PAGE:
keywords: Fires

There are more than 200 results, only the first 200 are displayed here.

  • AUSTRALIA

    No ark in a firestorm

    • Moira Rayner
    • 11 February 2009
    3 Comments

    What can I do, I think, that first Sunday, other than being a nuisance at an emergency centre, or a gawker? I fall into something practical, fostering survivors' dogs and cats, and caring for bewildered companion animals who survived but whose owners didn't.

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  • INTERNATIONAL

    Fragile fraternity a hundred years on from Black Friday

    • Andrew Hamilton
    • 15 April 2021
    3 Comments

    The parallels with our own times of the events of Black Friday in 1921, with its movement from a time of heavy social spending and the flowering of social capital to a time of recovery, and the fateful choices that are made at such times, are evident. We await the results of the economic choices being made by government and their effects on community and solidarity.

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  • MEDIA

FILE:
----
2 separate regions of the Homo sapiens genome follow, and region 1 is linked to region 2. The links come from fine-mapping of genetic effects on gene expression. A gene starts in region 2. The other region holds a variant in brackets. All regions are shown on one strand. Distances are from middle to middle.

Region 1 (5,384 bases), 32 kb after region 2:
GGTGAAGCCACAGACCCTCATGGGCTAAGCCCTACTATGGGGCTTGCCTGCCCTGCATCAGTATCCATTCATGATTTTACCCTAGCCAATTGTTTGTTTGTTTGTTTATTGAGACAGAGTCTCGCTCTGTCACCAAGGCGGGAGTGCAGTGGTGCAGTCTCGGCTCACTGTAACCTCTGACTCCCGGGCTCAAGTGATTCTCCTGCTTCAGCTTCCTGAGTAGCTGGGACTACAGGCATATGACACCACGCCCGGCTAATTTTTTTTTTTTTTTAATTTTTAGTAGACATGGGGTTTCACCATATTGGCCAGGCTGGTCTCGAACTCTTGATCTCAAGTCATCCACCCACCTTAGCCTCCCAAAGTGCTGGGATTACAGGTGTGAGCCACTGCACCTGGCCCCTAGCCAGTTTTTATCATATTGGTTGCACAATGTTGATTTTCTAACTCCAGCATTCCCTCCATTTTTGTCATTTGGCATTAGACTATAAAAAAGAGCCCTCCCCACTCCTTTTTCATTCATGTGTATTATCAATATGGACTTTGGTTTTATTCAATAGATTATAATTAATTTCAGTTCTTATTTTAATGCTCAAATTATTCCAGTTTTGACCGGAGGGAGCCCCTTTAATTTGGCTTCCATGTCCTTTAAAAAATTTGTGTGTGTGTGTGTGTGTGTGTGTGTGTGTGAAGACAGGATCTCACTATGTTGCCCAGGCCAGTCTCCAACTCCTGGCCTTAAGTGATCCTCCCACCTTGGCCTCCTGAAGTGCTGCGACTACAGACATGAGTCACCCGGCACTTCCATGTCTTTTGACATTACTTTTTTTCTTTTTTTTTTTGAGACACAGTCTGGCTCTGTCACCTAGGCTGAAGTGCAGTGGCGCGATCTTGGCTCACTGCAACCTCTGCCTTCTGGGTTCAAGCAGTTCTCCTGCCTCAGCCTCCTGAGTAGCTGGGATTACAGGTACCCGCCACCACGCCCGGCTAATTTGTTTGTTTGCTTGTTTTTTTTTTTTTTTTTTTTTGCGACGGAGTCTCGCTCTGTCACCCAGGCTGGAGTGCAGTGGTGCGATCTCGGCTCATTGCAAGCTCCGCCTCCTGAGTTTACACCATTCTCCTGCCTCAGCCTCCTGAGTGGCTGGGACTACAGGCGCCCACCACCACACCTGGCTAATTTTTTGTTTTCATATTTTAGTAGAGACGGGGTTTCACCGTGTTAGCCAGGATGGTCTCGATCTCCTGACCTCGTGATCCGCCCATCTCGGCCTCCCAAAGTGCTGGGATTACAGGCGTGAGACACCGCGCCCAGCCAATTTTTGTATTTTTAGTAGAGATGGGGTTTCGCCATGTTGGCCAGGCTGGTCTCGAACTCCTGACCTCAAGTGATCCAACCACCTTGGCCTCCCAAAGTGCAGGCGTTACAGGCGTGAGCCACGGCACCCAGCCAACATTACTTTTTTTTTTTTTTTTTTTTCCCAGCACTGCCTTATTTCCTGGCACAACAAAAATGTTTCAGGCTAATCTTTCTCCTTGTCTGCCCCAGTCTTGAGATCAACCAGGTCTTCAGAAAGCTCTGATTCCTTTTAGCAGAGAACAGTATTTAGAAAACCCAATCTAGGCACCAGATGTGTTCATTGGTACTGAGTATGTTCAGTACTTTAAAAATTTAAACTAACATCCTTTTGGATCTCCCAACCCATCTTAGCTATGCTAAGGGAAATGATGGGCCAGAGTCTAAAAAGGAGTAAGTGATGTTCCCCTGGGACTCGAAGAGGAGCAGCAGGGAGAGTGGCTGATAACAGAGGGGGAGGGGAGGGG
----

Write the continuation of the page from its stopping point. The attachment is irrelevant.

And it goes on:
Unfriending Australia: Facebook takes action

    • Binoy Kampmark
    • 23 February 2021
    2 Comments

    Instead of retaining its control of a fruit market, or preserving an oil monopoly, Facebook harnesses another resource: data. Any regulator or sovereign state keen to challenge the way the Silicon Valley giant gathers, monetises and uses that data will face their ire.

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  • ARTS AND CULTURE

    The shepherd wife

    • Jena Woodhouse
    • 17 December 2020
    3 Comments

    The shepherd wife has one word for her cosmos – isychia: here is isychia, she tells strangers. Without amenities — no water, electricity — her house clings to a small crease in the hills, a tortoise shell; sea forces strips of blue between the planks of outer walls that have no windows to admit the sky, the hills’ harsh beauty.

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  • ARTS AND CULTURE

    Language as an open door

    • Andrew Hamilton
    • 10 December 2020
    13 Comments

    If we want to renew religious language and images we must begin with attention to the words we currently use, noticing their resonance as well as their meaning. It is then important for the language of prayer and reflection to be grounded in deep contemporary experience.

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  • AUSTRALIA

    Discovering the world on our doorstep

    • Catherine Marshall
    • 10 December 2020
    4 Comments

    There’s not a spare parking spot to be had in the NSW central west town of Orange. Patrons spill from cafes onto pavements and queues trail in orderly ribbons from the gelato shop’s doorway. There’s no room at any inn, and restaurants are bursting at their (COVID-compliant) seams; forget about scoring a table if you haven’t booked ahead of time. Travel is back, and regional Australia is the big winner.

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  • ENVIRONMENT